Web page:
Beaumaris

Anglesey

 

 

The site of Beaumaris was originally the location of the Viking village known as Porth y Wygyr, Port of the Vikings. This evolved into the village of Llanfaes, which was occupied by Anglo Saxons during the 9th century, and was held by Merfyn Frynch the King of Gwynedd as a strategic base during Welsh uprisings.

 

The Norman kings of England had conflict with the Welsh princes for the control of North Wales since the conquest, but during the 13th century it came to a head when in 1294 Madog ap Llywelyn rebelled against the English, and the Sheriff of Anglesey was killed. Edward I led a second successful campaign against rebel forces, and the decision to fortify Beaumaris, which had been delayed, was taken. He had built a series of walled castle towns along the coast of North Wales and colonise them with English people, these included Caernarfon, Conwy and Harlech. Beaumaris as it appears today was begun in 1295 by Edward I as last of his chain of castles dominating the North Welsh coastline.

 

The castle was built on a flat coastal plain at the eastern entrance of the Menai Strait, named by the French masons “beaux marais,” the beautiful marsh. Beaumaris was the last castle to be constructed for Edward I by the Savoy mason James of St George. The castle stood at one corner of the town but, despite foundations being laid, no town walls were built. Although it was never fully completed due to changes in financial circumstances, it was a perfectly formed concentric construction due to no geological constrictions on its shape and size. To facilitate the building of the castle and town the local Welsh residents were evicted to a new town, Newborough, on the west coast of Anglesey.

 

In 1295 over two thousand workmen were employed on the construction, but by 1296 James of St George had to start laying workers off as debts mounted, and by 1300 the work had stopped completely. Edward was now involved in a war with Scotland which was taking much of his revenue, however the possibility of a Scottish invasion of Wales in 1306 spurred Edward into recommencing the construction. The castle had already fallen into disrepair, and by the time work finally ended in 1330 although the curtain walls had been completed but the intended height of the inner and outer defences were never achieved.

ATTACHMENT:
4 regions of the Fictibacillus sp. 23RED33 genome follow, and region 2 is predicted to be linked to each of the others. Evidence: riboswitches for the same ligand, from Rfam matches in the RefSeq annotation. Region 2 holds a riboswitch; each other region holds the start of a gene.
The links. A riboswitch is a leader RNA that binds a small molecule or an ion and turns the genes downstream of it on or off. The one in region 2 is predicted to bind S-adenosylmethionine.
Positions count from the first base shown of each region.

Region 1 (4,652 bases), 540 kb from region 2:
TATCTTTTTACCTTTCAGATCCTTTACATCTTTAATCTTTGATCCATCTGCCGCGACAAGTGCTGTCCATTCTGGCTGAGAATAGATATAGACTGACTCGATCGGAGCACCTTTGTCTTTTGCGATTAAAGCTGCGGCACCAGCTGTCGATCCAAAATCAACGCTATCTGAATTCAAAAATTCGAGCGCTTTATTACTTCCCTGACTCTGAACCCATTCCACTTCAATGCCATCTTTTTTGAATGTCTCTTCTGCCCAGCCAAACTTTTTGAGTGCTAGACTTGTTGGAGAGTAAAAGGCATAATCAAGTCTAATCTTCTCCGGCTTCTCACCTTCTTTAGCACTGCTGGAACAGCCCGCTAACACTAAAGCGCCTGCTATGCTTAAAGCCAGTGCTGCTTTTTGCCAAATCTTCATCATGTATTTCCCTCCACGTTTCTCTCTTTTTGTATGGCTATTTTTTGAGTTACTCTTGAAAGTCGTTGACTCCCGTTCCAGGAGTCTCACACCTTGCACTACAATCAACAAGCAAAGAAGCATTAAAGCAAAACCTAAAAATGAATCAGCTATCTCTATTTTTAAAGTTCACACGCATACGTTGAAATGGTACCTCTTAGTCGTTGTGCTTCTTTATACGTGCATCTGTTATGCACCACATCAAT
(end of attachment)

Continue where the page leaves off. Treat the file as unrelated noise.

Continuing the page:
Beaumaris, like the other castle towns in North Wales, was given a Royal Charter which included expelling or limiting the rights of native Welsh and Jews within the towns, English immigrants being brought in to populate the towns. Edward I made Beaumaris his main port in North Wales. The centre of shipbuilding was off Osmund’s Eyre, a spit of land projecting into the Menai Strait, which became known as Gallows Point due to the town’s gallows being erected there.

 

Despite appeals from the townspeople for over a century, it was not until Beaumaris was taken by Owain Glyndwr in 1403, and its recovery by the English in 1405, that the decision was made to encircle the town with ditches and banks, followed in 1414 by a stone wall with three gates and watch towers. The castle was ill maintained and Castle Constables, Roland de Velville complained in 1534 about rain leaking into most rooms, and in 1539 Richard Bulkeley complained he was unable to defend the fortress against the Scots with only ten small guns and forty bowmen. Deterioration continued and in 1609 the castle was considered decayed.

 

When the Civil War broke out in 1642, Thomas Bulkeley held Beaumaris for the Royalist forces of Charles I, an important strategic location between the king’s garrisons in England and Ireland. In 1646, following Royalist defeats, Colonel Richard Bulkeley surrendered the castle to Parliamentarian forces, although local Royalists reoccupied the castle briefly in 1648. Unlike many castles, Beaumaris was not slighted following the war as the Parliamentarians were concerned that there could be a Scottish invasion, placing their own castle governor, Colonel John Jones in charge of a garrison. However when Charles II came to the throne in 1660 the Bulkeley family were reinstated as constables of the now ruined castle stripped of its lead, roofs and other valuable assets.

 

The castle was purchased by the Bulkeley family by Lord Thomas in 1807 and incorporated into a park surrounding the family stately home at Baron Hill, until it was handed over to the government in 1925 when it was restored and Grade I listed. Much of the stone from the town walls and castle was removed in 1829 for the construction of Beaumaris Gaol.

   

The Outer Curtain Wall and Moat

 

The Southern Gate

 

Entrance with Multiple Gates and Portculis

 

Northern Gatehouse Block, Inner Ward

 

Castle Street

 

David Hughes Grammar School 1603

 

Courthouse 1614

 

Snowdonia and Menai Strait

 

 

 

 

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